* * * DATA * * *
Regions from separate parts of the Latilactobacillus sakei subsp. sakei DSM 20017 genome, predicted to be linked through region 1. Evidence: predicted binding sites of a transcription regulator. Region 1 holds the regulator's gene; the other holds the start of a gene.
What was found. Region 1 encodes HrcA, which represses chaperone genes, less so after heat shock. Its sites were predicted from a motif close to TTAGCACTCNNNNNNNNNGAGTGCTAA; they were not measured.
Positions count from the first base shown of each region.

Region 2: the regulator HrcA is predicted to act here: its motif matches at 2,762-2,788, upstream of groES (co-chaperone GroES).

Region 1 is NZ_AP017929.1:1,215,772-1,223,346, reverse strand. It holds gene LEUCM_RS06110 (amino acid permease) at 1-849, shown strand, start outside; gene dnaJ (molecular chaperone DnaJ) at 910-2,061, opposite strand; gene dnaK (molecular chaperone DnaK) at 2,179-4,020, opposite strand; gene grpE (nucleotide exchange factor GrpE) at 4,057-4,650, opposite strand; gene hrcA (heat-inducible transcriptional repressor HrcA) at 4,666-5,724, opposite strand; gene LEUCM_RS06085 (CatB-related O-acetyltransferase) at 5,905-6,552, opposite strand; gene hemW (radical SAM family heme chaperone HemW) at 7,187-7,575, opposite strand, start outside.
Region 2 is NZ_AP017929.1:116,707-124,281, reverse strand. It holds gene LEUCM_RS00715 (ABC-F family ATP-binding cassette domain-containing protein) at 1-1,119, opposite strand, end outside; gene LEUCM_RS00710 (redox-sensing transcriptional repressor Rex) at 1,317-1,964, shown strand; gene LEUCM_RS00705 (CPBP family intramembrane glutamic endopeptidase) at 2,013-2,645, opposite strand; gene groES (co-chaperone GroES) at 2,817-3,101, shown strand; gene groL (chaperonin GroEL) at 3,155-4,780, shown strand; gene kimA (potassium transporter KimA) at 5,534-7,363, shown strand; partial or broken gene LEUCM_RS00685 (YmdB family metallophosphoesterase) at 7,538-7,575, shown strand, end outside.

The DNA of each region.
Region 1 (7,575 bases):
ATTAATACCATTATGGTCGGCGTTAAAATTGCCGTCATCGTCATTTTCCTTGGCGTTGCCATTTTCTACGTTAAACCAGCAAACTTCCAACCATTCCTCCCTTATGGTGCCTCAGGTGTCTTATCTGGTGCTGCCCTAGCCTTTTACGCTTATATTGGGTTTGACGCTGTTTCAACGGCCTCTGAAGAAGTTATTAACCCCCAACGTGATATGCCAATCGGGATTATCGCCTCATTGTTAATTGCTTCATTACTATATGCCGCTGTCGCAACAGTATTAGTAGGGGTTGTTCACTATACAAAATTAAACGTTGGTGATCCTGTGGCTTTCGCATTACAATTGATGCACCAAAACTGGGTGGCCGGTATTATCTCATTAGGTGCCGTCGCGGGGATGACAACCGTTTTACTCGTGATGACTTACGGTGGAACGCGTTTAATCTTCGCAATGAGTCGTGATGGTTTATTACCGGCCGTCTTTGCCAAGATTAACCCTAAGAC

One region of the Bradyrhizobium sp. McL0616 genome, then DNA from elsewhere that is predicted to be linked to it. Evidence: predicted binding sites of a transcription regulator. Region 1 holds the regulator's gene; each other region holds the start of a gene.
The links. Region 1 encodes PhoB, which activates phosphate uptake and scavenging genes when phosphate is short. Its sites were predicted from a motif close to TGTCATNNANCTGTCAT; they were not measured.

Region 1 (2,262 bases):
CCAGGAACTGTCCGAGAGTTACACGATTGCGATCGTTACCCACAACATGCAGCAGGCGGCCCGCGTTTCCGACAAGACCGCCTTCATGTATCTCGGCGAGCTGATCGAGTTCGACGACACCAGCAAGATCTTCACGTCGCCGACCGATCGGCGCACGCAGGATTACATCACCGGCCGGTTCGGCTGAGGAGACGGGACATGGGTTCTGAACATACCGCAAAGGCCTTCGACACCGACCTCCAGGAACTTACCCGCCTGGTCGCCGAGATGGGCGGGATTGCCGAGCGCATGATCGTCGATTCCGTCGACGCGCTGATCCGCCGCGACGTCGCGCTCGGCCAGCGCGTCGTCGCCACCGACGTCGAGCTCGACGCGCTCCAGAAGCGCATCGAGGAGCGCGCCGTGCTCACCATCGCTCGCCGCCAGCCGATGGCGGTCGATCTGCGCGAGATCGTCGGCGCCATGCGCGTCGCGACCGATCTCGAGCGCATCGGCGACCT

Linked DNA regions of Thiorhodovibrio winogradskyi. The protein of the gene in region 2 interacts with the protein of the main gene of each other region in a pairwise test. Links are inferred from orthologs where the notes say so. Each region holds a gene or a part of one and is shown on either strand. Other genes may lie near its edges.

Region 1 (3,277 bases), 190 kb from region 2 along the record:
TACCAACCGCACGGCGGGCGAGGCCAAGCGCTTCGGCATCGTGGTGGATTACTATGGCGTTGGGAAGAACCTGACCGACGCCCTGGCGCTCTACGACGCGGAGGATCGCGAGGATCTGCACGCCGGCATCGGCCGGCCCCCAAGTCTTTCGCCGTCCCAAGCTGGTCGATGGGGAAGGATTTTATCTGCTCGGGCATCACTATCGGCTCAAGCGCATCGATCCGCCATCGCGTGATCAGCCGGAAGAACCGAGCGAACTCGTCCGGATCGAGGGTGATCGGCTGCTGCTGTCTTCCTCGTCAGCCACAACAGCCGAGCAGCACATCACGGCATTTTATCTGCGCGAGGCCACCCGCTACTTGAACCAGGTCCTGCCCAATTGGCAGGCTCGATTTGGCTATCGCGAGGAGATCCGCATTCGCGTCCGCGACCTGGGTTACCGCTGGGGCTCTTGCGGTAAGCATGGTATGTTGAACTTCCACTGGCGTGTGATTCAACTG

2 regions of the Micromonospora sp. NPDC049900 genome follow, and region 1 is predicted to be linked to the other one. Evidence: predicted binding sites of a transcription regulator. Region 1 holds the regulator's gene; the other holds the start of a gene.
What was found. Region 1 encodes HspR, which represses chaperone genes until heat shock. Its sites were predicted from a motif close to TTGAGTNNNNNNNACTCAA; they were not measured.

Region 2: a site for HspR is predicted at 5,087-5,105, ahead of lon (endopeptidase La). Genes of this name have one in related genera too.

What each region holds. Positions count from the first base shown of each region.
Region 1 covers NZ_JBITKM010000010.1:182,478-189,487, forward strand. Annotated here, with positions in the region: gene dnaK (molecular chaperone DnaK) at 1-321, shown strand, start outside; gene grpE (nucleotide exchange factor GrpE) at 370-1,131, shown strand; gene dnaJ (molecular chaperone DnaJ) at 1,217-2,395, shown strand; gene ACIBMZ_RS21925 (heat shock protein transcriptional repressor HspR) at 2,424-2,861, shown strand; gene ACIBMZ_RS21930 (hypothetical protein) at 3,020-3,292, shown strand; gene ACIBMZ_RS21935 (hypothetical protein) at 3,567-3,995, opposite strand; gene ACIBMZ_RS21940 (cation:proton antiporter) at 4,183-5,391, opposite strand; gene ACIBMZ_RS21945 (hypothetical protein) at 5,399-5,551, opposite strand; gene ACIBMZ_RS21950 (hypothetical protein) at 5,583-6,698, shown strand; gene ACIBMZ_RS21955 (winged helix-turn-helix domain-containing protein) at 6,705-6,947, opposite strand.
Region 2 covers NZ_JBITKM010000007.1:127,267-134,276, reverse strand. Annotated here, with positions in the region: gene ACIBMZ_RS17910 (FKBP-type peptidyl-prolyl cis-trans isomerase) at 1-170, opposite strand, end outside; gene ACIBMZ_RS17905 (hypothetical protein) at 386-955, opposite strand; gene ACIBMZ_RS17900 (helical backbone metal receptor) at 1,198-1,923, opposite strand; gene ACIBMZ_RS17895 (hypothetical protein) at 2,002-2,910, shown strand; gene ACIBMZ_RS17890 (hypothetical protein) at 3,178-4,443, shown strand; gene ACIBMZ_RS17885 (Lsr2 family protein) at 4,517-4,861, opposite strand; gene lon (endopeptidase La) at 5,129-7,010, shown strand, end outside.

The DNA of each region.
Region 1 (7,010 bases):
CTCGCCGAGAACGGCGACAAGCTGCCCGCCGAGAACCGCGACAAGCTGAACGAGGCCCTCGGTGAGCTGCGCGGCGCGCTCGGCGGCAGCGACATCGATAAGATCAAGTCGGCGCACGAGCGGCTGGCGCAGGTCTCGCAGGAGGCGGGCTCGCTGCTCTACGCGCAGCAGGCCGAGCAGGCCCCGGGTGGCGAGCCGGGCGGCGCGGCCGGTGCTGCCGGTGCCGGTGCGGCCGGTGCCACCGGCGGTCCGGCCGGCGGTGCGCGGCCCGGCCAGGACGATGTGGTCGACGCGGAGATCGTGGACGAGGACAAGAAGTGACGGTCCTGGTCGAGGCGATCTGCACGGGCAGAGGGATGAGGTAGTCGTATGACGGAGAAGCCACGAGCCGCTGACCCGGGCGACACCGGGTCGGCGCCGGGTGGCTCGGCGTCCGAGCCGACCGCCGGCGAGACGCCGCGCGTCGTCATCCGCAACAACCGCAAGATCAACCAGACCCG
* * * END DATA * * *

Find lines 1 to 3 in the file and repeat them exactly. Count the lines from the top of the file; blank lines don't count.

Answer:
Regions from separate parts of the Latilactobacillus sakei subsp. sakei DSM 20017 genome, predicted to be linked through region 1. Evidence: predicted binding sites of a transcription regulator. Region 1 holds the regulator's gene; the other holds the start of a gene.
What was found. Region 1 encodes HrcA, which represses chaperone genes, less so after heat shock. Its sites were predicted from a motif close to TTAGCACTCNNNNNNNNNGAGTGCTAA; they were not measured.
Positions count from the first base shown of each region.